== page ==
I am just wondering what the convention is for putting designators for tightly packed areas. It is best just to put arrows to the designators, make the designator smaller and put it inside the component etc Here is an example, the R4-R12 are all the resisters below IC1.

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    \$\begingroup\$ Step 1: Ask your actual Fab how small your silkscreen is allowed to be, because to me, with 2016 tech and pricing, your designators look huge. Other than that, whatever you or the person building it thinks is most clear. \$\endgroup\$
    – Asmyldof
    Aug 17, 2016 at 23:35
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    \$\begingroup\$ Putting designators inside the components is not so great since you can't see the designators after you've built the boards. You might want to do that for debugging or just to check your assembly. \$\endgroup\$
    – The Photon
    Aug 17, 2016 at 23:36
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    \$\begingroup\$ Step 2: If step 1 does not give enough space, consider using ellipsis i.e. R4...R12. The ellipsis replaces R3 to R11 and no longer splits them up. Obviously this only works if you have components arranged this way. \$\endgroup\$
    – Andrew W.
    Aug 18, 2016 at 0:26
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    \$\begingroup\$ Another trick I have used when there is space nearby is to arrange the designators in the same layout as the physical components, but just place them all off to the side. \$\endgroup\$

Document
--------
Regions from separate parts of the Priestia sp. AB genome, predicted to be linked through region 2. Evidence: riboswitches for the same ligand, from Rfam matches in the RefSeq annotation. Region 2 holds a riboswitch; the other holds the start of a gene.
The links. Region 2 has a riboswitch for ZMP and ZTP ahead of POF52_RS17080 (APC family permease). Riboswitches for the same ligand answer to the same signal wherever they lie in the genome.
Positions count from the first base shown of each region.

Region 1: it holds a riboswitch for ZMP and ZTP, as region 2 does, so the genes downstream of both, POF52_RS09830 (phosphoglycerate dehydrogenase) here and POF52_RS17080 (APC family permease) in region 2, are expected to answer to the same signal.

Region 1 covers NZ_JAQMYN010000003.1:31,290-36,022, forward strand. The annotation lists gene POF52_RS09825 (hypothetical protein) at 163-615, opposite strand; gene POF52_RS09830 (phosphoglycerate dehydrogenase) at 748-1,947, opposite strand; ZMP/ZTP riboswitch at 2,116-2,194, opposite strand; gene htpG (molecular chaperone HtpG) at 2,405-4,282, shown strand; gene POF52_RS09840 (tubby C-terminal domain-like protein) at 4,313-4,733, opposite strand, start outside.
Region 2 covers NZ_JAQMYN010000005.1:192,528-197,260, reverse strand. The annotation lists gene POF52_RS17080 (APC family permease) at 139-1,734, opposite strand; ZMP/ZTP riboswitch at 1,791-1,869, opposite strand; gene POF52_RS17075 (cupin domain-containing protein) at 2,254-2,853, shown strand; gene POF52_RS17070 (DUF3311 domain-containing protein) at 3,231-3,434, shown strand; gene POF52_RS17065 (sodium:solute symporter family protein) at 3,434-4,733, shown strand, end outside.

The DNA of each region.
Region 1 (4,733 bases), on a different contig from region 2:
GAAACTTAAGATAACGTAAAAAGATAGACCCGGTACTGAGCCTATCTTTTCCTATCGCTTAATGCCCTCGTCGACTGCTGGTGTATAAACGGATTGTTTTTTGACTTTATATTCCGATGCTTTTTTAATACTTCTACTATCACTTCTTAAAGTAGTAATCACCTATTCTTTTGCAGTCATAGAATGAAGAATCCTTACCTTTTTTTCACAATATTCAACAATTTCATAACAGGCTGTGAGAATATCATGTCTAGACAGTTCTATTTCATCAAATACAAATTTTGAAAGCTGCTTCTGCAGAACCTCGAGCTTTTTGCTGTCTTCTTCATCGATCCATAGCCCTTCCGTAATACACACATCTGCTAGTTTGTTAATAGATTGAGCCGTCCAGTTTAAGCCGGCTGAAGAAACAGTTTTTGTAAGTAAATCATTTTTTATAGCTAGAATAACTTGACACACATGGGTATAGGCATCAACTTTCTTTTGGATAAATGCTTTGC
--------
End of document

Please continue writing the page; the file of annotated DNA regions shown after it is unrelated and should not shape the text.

– Andrew W.
    Aug 18, 2016 at 0:27

1 Answer 1


Around 0.15 min line width and 1.5 mm height should be big enough.

There isn't any standard about how to arrange the ref des in the PCB. Just try to make it as useful as you can. That's the reason that there is no point in putting it underneath of components.

As some mentioned, ellipsis (Rx.. Ry) are fine, as well rearranging the ref des in the same way than the physical components in a space nearby.

The key point is thinking about who is going to read/use that silkscreen.

If something is ambiguous, I would delete it. It can cause more problems.


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